House Republicans met Friday morning after a day of chaos Thursday that saw House Majority Leader Kevin McCarthy suddenly drop his bid to succeed John Boehner as speaker of the House. And their hopes have largely turned to a man who only the day before said, not for the first time, that he had no interest in the job. Right now, there’s no clear path forward unless that changes. And a Ryan bid still isn’t looking promising.
After McCarthy announced he was out Thursday, House Ways and Means Chairman Paul Ryan quickly put out astatement saying he wanted no part of the speaker job. “Now it is important that we, as a conference, take time to deliberate and seek new candidates for the speakership. While I am grateful for the encouragement I’ve received, I will not be a candidate.” he said. And on Friday, after the caucus meeting, a spokesman for Ryan said, “Chairman Ryan appreciates the support he’s getting from his colleagues but is still not running for speaker.”
Many House Republicans had left their morning meeting with fingers-crossed for Ryan to possibly sweep in and lead the caucus out of Thursday’s turmoil.
Rep. Tom Cole, an Oklahoma Republican and a leadership ally, said he thinks Ryan is the right person to ascend to the House’s top post. Rep. Darrell Issa, a California Republican who has not ruled out running for the gavel himself if the opportunity arises, said, “Right now, I have a candidate I am trying to get into the race, and I am going to keep working on him.” That would be Ryan, who Issa says “is the consensus candidate at this point.” Rep. Jason Chaffetz, the Utah Republican who has been running for the speaker’s post, said he would drop his bid if Ryan jumps in. “If Paul Ryan got into the race, of course I would support him,” he said. “He would be the kind of person that I could get excited about, but part of the reason that I got into the race is because people like Paul Ryan weren’t stepping up to do it.” House Republican Conference Chair Cathy McMorris Rodgers said she would also like to see Ryan run.
Rep. Sean Duffy, who like Ryan is a Wisconsin Republican, said that Ryan “hasn’t changed his mind” about jumping into the speaker’s race during an interview Friday morning with MSNBC’s Jose Diaz-Balart, but he expressed hope that Ryan will nevertheless “reconsider and take the spot”:
He’s kind of a boy scout, he wants to do what’s right for the country, and if he feels that no one else can take the position and he’s the only guy left, which I think he prays that that’s not the case, I do think he’ll make a decision that’s not just right for his family, he has little kids, but also that’s right for the country, and my hope is he’ll reconsider and take the spot.
Even if he does change his mind and run, Ryan’s path wouldn’t necessarily be easy. Some conservatives—like Reps. Thomas Massie, Steve King, Justin Amash, and Louie Gohmert—are still backing Rep. Daniel Webster for the job, although some of that support could possibly change if Ryan really is to join the race. Rep. Jim Jordan—who leads the House Freedom Caucus, which has endorsed Webster—said Friday, “We’ve endorsed Mr. Webster. Nothing’s changed.” Rep. David Schweikert said that while he thinks Paul Ryan has the propensity to lead, “It’s not about the man; it is about the policies and procedures.” Conservatives still want to see a speaker candidate who makes more promises to changing the way legislation is moved and voted on in the House of Representatives.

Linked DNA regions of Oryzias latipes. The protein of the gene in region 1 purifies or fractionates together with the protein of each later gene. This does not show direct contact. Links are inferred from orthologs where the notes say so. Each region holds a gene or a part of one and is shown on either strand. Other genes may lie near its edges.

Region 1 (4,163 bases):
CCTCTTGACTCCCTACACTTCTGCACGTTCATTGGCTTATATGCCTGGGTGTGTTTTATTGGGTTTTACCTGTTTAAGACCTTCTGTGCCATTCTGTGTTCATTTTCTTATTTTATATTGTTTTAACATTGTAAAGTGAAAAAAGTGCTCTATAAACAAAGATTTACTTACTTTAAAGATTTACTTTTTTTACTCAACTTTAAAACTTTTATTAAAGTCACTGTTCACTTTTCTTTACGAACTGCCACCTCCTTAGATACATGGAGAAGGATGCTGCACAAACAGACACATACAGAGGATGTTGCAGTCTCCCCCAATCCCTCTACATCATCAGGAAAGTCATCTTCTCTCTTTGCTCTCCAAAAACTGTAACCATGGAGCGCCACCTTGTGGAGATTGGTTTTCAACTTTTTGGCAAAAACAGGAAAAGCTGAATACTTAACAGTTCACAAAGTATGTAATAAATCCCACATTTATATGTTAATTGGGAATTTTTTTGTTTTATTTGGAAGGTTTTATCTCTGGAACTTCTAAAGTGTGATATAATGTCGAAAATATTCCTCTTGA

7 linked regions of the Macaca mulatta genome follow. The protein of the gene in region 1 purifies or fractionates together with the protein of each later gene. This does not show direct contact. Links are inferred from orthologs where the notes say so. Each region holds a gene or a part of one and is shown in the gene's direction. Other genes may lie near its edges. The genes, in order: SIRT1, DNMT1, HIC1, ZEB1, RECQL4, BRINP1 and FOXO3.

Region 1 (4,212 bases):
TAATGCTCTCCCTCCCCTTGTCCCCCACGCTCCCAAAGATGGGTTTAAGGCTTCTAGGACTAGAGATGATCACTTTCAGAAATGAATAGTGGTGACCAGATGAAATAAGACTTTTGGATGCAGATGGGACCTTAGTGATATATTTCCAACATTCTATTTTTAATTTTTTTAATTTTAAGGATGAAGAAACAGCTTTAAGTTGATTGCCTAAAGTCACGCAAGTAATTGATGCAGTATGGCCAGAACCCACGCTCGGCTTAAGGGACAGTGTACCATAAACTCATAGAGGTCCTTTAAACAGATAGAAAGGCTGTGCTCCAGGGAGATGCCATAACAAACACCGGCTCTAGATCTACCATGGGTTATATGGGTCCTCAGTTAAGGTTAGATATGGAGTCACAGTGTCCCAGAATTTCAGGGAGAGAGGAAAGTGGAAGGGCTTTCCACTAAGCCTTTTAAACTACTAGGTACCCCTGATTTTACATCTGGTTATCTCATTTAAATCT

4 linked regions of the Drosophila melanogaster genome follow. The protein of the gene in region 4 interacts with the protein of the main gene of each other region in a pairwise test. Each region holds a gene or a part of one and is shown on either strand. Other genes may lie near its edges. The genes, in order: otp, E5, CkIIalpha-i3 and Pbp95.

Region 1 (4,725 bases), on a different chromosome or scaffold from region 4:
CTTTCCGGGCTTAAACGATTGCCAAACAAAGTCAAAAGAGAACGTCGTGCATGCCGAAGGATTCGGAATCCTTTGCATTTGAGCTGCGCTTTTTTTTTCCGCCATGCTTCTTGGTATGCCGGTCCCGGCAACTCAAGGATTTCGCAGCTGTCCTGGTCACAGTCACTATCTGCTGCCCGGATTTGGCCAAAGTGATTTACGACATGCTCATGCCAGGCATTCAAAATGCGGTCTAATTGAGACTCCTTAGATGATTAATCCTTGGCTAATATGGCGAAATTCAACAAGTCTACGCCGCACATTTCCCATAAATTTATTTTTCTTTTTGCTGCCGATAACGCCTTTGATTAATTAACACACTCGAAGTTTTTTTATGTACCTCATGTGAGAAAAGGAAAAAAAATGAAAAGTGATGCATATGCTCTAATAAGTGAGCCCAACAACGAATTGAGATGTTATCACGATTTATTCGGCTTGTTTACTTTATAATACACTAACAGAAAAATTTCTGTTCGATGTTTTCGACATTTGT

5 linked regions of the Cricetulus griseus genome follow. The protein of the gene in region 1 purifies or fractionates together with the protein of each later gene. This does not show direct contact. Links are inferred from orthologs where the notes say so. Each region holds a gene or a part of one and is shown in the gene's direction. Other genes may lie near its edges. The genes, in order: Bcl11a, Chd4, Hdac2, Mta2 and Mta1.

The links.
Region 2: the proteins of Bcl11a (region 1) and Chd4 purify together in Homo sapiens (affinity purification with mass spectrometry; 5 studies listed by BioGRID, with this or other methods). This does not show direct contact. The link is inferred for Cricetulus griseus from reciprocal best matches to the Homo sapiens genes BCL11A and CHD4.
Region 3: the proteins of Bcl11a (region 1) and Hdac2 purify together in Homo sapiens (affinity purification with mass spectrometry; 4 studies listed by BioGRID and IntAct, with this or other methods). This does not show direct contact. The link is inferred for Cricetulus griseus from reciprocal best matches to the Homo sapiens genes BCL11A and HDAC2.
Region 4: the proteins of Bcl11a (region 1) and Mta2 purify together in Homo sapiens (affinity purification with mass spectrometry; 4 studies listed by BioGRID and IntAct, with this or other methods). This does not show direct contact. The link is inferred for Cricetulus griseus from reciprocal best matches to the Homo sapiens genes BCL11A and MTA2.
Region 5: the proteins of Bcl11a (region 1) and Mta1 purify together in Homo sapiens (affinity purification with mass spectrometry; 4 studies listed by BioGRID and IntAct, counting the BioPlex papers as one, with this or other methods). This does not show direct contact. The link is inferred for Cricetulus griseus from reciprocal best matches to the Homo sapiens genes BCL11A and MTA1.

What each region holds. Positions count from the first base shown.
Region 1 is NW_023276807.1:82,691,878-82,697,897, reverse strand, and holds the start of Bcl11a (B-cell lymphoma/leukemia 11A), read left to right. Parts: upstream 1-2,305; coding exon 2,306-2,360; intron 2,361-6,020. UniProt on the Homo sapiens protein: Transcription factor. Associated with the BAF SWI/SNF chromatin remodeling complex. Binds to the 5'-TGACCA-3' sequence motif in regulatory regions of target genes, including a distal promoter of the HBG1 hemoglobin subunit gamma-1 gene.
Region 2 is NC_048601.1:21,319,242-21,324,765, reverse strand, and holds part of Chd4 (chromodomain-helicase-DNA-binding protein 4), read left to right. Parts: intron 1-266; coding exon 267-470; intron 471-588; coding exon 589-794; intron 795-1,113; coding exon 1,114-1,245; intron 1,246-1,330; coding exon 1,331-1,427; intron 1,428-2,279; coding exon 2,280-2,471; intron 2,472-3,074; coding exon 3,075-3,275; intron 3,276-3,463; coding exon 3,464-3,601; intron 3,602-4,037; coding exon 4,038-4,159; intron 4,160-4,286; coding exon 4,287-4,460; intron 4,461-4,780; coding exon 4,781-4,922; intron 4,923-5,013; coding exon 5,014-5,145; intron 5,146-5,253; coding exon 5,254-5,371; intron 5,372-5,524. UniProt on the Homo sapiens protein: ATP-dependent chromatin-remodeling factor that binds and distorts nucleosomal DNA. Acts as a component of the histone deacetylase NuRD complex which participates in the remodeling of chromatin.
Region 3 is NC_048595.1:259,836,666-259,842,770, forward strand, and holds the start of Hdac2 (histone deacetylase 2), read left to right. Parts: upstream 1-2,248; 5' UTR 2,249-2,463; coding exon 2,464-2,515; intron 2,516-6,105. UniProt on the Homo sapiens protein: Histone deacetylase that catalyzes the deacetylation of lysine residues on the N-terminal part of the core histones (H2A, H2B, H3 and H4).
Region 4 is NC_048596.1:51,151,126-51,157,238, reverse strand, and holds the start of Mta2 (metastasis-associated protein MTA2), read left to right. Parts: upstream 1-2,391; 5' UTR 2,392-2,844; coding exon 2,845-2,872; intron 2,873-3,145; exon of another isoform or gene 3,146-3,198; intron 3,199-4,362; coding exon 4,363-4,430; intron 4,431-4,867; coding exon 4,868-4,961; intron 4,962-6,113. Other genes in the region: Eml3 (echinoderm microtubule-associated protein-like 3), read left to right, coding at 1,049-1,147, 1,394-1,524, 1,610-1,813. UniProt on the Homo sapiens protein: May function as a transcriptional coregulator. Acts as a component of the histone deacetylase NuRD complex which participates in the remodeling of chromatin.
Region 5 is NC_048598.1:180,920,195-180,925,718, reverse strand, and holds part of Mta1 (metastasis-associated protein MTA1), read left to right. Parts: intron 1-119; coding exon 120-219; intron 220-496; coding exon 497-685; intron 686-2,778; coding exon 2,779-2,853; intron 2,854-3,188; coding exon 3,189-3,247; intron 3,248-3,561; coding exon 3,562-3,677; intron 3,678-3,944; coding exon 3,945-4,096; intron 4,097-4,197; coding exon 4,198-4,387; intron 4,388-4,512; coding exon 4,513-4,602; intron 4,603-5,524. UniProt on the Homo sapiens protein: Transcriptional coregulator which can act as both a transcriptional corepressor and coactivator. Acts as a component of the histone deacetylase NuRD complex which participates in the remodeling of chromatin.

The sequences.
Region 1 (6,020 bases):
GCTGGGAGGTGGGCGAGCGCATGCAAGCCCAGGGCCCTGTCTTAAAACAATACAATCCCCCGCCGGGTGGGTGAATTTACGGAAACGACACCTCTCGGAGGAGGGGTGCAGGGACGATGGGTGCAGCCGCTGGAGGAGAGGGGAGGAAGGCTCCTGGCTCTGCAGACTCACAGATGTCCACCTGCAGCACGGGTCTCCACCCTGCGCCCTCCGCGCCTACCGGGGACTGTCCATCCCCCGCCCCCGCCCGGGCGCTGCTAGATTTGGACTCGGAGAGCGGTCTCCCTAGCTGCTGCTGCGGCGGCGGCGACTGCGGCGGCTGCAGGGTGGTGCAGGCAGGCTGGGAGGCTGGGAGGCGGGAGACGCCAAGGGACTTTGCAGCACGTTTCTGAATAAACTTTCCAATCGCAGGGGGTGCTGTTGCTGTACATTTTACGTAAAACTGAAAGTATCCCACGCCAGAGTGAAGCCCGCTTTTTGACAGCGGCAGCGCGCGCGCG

In Friday’s meeting, McCarthy reiterated his announcement from Thursday, telling the conference he would not run for speaker. Rep. John Fleming, of Louisiana, said Boehner spoke briefly to the group. “He just basically said he was going to remain speaker until we get a new speaker; he expected that by the end of the month,” Fleming said. Paul Ryan was not even mentioned in the meeting and he left early, said Republican Policy Committee Chairman Luke Messer, of Indiana.
Leaders also formally announced a task force to examine rules and procedural changes, which conservatives have been asking for as a prerequisite to voting for any speaker.
Messer, who will helm the task force along with McMorris Rodgers and Judiciary Chairman Bob Goodlatte, said changing leadership is only part of the solution. He said the conference will not be satisfied unless leaders make changes to the way legislation is passed and how factions in the conference coexist: “We’ve got to recognize as a conference that we’re essentially a coalition government made up of centrist swing-state Republicans, a governing conservative middle, and the tea party, Freedom Caucus on the right. Unless we figure out a way to make those three groups operate more coherently, we’re going to continue to have troubles.”
Rep. Barry Loudermilk, of Georgia, a Freedom Caucus member, said the immediate emphasis should be on process changes: “I want to see a change in the culture of Washington, D.C., and I think the way you do that is not who you elect, but it’s the process, it’s the procedures. So there is a number that are saying, and I agree with this, [that] before we move ahead with a speaker vote, let’s address the process, let’s address the rules, let’s make sure that every member of Congress has a voice here.”
McMorris Rodgers said Friday that the caucus is “committed to an orderly process, and I think it is worth taking the time.”
Rep. John Kline, of Minnesota, and Rep. Candice Miller, of Michigan, both retiring at the end of this term, have each been floated as possible placeholder candidates for the speakership to give the conference more time to settle on a consensus leader in 2016. Rep. Cole suggested Kline as an alternative to Ryan Friday. Miller has already said she is not interested.
Clare Foran contributed to this article.